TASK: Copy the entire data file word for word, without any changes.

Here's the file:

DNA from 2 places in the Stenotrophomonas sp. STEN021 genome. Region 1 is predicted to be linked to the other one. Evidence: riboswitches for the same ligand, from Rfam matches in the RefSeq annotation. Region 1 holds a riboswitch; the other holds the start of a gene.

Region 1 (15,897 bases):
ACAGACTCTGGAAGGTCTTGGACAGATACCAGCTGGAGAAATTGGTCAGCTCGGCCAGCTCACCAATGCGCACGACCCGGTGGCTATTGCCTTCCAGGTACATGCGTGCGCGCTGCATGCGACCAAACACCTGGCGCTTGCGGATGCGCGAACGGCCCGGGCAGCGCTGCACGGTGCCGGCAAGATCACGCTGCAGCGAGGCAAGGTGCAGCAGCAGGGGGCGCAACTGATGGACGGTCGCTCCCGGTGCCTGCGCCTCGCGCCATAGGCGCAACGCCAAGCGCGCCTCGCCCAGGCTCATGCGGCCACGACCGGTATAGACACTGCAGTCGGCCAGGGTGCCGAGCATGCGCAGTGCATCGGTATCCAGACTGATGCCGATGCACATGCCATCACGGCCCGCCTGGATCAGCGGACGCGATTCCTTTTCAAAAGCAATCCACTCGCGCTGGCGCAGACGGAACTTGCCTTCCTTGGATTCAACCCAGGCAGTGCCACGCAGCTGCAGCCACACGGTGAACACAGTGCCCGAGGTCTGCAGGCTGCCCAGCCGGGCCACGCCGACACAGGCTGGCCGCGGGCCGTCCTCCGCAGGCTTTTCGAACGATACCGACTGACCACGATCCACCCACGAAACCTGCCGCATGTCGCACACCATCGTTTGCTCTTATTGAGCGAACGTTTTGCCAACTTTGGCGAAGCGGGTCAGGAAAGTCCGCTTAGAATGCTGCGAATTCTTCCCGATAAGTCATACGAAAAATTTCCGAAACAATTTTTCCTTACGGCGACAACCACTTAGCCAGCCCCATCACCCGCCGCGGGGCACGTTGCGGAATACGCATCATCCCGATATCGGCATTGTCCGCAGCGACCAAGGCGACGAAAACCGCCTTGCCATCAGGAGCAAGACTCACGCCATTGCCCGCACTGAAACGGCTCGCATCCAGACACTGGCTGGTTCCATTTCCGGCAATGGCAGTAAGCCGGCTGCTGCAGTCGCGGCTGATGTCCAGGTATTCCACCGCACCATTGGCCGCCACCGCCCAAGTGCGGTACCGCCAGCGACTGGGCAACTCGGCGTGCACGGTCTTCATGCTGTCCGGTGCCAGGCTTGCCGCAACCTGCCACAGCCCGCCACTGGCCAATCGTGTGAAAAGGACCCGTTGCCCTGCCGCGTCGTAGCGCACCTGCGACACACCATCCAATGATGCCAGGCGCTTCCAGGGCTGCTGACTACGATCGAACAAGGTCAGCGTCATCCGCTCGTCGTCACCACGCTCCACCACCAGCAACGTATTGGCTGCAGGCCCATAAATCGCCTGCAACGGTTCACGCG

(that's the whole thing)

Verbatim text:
DNA from 2 places in the Stenotrophomonas sp. STEN021 genome. Region 1 is predicted to be linked to the other one. Evidence: riboswitches for the same ligand, from Rfam matches in the RefSeq annotation. Region 1 holds a riboswitch; the other holds the start of a gene.

Region 1 (15,897 bases):
ACAGACTCTGGAAGGTCTTGGACAGATACCAGCTGGAGAAATTGGTCAGCTCGGCCAGCTCACCAATGCGCACGACCCGGTGGCTATTGCCTTCCAGGTACATGCGTGCGCGCTGCATGCGACCAAACACCTGGCGCTTGCGGATGCGCGAACGGCCCGGGCAGCGCTGCACGGTGCCGGCAAGATCACGCTGCAGCGAGGCAAGGTGCAGCAGCAGGGGGCGCAACTGATGGACGGTCGCTCCCGGTGCCTGCGCCTCGCGCCATAGGCGCAACGCCAAGCGCGCCTCGCCCAGGCTCATGCGGCCACGACCGGTATAGACACTGCAGTCGGCCAGGGTGCCGAGCATGCGCAGTGCATCGGTATCCAGACTGATGCCGATGCACATGCCATCACGGCCCGCCTGGATCAGCGGACGCGATTCCTTTTCAAAAGCAATCCACTCGCGCTGGCGCAGACGGAACTTGCCTTCCTTGGATTCAACCCAGGCAGTGCCACGCAGCTGCAGCCACACGGTGAACACAGTGCCCGAGGTCTGCAGGCTGCCCAGCCGGGCCACGCCGACACAGGCTGGCCGCGGGCCGTCCTCCGCAGGCTTTTCGAACGATACCGACTGACCACGATCCACCCACGAAACCTGCCGCATGTCGCACACCATCGTTTGCTCTTATTGAGCGAACGTTTTGCCAACTTTGGCGAAGCGGGTCAGGAAAGTCCGCTTAGAATGCTGCGAATTCTTCCCGATAAGTCATACGAAAAATTTCCGAAACAATTTTTCCTTACGGCGACAACCACTTAGCCAGCCCCATCACCCGCCGCGGGGCACGTTGCGGAATACGCATCATCCCGATATCGGCATTGTCCGCAGCGACCAAGGCGACGAAAACCGCCTTGCCATCAGGAGCAAGACTCACGCCATTGCCCGCACTGAAACGGCTCGCATCCAGACACTGGCTGGTTCCATTTCCGGCAATGGCAGTAAGCCGGCTGCTGCAGTCGCGGCTGATGTCCAGGTATTCCACCGCACCATTGGCCGCCACCGCCCAAGTGCGGTACCGCCAGCGACTGGGCAACTCGGCGTGCACGGTCTTCATGCTGTCCGGTGCCAGGCTTGCCGCAACCTGCCACAGCCCGCCACTGGCCAATCGTGTGAAAAGGACCCGTTGCCCTGCCGCGTCGTAGCGCACCTGCGACACACCATCCAATGATGCCAGGCGCTTCCAGGGCTGCTGACTACGATCGAACAAGGTCAGCGTCATCCGCTCGTCGTCACCACGCTCCACCACCAGCAACGTATTGGCTGCAGGCCCATAAATCGCCTGCAACGGTTCACGCG